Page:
Russia Invasion Hits Home

Stand with Ukraine Rally in New York City

A woman shows her support for Ukraine during a rally in Times Square on Feb. 26. (Photo by David Delgado/Reuters)

Local Ukrainians fear for country, family and friends

The invasion by Russia of neighboring Ukraine on Feb. 24 is being felt in the Highlands, where Ukrainian-Americans have been watching the destruction of cities within their country unfold on television, on social media and in anguished phone calls and texts from family and friends. 

They say they are angry over the military action and fear for relatives and friends but also feel pride at the resistance by the Ukrainian military and armed civilians. 

For weeks, Yuriy Herhel and his wife, Melissa, who own the Fred Astaire Dance Studio on Route 9 in Philipstown, had urged his mother to leave Ukraine as Russia amassed missile launchers, tanks and soldiers at the borders. 

Melissa and Yuriy Herhel

Melissa and Yuriy Herhel at their Philipstown dance studio

“You could see the writing on the wall — it was coming,” said Melissa Herhel, but, like many Ukrainians, Nina Herhel did not think Russian President Vladimir Putin would invade. “She just kept telling us: ‘Relax. It’s going to be fine.’ ”

Nina Herhel is now one of more than 1 million Ukrainians who had left the country as of Thursday (March 3), according to the United Nations Refugee Agency. She arrived in Krakow, Poland, on Sunday (Feb. 27), three days after the invasion began and after a 40-hour journey by train that began in Poltava, said Yuriy Herhel. 

“It has been the worst five days of our lives,” he said.

Liliya Shylivska, who came to the U.S. in 2005 and has been living in Cold Spring since 2008, said friends in Kyiv, the capital, have told her they have been hiding in basements with their children without much food and water. 

Hiding in basement

Children and parents hide in a basement in Kyiv. (Photo provided)

They reported schools and hospitals being bombed, news that Shylivska said left her heart “ripped apart. I cannot sleep, I cannot eat. I am worried about my parents, my friends and all the people of Ukraine.” 

She and her teenage son have been protesting in New York City.

Julia Kisla Taylor, another native of Ukraine, was a high school student in 1991 when the Soviet Union collapsed and Ukraine became independent. She left Ukraine at age 19 to attend college in the U.S. and today lives in Cold Spring with her mother, who left the country 10 years ago. Together they have been watching Ukraine’s independence under threat. 

Taylor’s father, twin brothers and stepfather remain in Ukraine in an area between Kyiv and Kharkiv, its second-largest city. Both have been damaged by Russian shelling. 

“For families who are involved in the conflict, it’s not even day-by-day — it’s by the hour,” Taylor said. “We’re just praying that when we pick up the phone [to call] that our family answers and that everybody’s still alive.” 

On Wednesday (March 2), Russian troops moved closer to Kyiv and Russia claimed that it had captured Kherson, a city on Ukraine’s southern coast along the Black Sea.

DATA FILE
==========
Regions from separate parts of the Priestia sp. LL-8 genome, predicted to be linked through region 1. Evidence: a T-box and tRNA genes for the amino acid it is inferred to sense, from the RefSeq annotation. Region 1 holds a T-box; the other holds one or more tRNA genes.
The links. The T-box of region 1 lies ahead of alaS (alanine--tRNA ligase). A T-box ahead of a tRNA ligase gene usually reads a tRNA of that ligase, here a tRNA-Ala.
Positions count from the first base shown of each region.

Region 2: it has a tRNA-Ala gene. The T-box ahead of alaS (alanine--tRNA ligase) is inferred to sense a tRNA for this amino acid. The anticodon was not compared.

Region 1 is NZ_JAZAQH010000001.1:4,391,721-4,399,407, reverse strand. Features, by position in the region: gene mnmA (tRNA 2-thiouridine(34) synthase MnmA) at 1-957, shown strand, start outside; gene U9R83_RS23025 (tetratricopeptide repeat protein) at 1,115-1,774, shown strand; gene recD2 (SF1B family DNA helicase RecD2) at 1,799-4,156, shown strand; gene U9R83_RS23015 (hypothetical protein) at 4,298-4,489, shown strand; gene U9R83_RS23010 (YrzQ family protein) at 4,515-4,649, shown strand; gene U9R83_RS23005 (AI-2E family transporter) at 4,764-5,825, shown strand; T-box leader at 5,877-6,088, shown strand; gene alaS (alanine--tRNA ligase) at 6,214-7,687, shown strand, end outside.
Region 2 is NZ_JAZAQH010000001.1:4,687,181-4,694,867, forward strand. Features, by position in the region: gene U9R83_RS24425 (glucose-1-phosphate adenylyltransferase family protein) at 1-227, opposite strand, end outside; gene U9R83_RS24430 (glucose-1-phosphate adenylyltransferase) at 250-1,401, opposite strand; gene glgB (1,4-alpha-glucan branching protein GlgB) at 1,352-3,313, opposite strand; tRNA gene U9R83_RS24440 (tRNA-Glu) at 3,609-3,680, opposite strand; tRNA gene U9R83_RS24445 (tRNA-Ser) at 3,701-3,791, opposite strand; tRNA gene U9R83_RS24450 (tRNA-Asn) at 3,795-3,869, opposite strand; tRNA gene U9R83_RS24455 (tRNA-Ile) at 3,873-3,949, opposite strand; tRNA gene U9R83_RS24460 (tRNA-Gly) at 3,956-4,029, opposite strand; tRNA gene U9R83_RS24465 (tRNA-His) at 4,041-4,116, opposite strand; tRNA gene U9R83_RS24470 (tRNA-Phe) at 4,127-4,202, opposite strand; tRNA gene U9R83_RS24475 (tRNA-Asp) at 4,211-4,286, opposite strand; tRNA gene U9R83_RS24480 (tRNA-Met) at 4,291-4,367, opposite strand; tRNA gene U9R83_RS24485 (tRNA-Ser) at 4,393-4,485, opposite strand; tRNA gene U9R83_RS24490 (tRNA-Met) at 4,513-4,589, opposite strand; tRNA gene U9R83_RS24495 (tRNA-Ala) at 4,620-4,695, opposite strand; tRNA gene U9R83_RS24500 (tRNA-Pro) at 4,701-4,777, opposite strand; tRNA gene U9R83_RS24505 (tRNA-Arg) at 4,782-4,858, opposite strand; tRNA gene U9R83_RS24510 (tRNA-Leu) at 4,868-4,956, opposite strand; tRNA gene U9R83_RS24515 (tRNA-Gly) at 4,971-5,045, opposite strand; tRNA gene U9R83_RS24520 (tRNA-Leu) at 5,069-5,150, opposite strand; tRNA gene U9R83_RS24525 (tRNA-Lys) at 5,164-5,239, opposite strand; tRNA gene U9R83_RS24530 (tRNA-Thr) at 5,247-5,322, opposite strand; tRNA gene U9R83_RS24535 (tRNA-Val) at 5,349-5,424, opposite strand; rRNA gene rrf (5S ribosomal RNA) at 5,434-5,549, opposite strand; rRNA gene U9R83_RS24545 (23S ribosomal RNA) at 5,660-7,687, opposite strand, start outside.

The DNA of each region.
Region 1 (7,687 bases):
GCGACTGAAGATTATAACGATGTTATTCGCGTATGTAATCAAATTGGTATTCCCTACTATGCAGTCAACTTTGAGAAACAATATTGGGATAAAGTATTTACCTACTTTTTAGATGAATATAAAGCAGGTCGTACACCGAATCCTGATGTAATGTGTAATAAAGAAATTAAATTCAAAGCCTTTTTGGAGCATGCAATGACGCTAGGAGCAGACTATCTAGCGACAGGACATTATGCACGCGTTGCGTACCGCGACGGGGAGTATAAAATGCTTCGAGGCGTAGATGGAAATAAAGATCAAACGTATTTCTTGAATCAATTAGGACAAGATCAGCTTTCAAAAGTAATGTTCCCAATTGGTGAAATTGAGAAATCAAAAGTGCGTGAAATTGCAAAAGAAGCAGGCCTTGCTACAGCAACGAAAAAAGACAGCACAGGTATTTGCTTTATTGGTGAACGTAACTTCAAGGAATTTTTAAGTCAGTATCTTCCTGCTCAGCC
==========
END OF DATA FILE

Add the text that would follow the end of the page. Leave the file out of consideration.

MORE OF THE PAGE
The United Nations’ Human Rights Office said on Thursday that it had recorded 227 civilian deaths, including 15 children, but noted that the actual figure is likely much higher. 

Nina Herhel

Nina Herhel after her arrival in Poland this week (Photos provided)

Nina Herhel’s escape began with disappointment: Initially, there were no tickets available from Poltava, but someone canceled, said Yuriy Herhel. Because the train only runs every other day, she had to wait. The ride to Poland, undertaken with the train lights off to hide its movement, included three stops in Kyiv. 

While Nina is safe, one of Yuriy’s cousins, in his early 30s, and an uncle who is 58, have taken up arms to defend the country, he said. Both he and Melissa worry that Russia will attack the subway stations where thousands of Ukrainians have taken shelter, or use chemical weapons. 

“He’s the biggest terrorist, biggest criminal, biggest Nazi,” said Yuriy of Putin, who has claimed that one of Russia’s goals is to “de-Nazify” Ukraine. 

Taylor said she is proud of the “scale and bravery” of the Ukrainians defending the country. She and her mother have been watching developments on a Ukrainian news station to which they subscribe. “People who are reporting from Ukraine, they’re being bombed, civilians are dying and they’re still trying to unite the country,” she said. 

Shylivska said she is “proud to be a Ukrainian.” She is skeptical about the effectiveness of the sanctions imposed on Russia by the U.S., Europe and other Western countries. She advocates military intervention despite fears it could escalate into a nuclear conflict, saying Putin would “get scared.” 

While the debate continues about how involved the U.S. and Europe should become in the conflict, Ukrainians in the Highlands say they are grateful for the support. 

In Krakow, Nina Herhel is applying at the U.S. embassy for a visa to travel to Philipstown, where she could meet her 3-month-old grandson. Melissa Herhel said U.S. Rep. Sean Patrick Maloney has written a letter of support to expedite her visa application and that Nancy Montgomery, who represents Philipstown in the Putnam County Legislature, has also offered assistance. 

“It’s nice to see that people are so willing to step in and say, ‘What can we do to help you?’ ” said Melissa.

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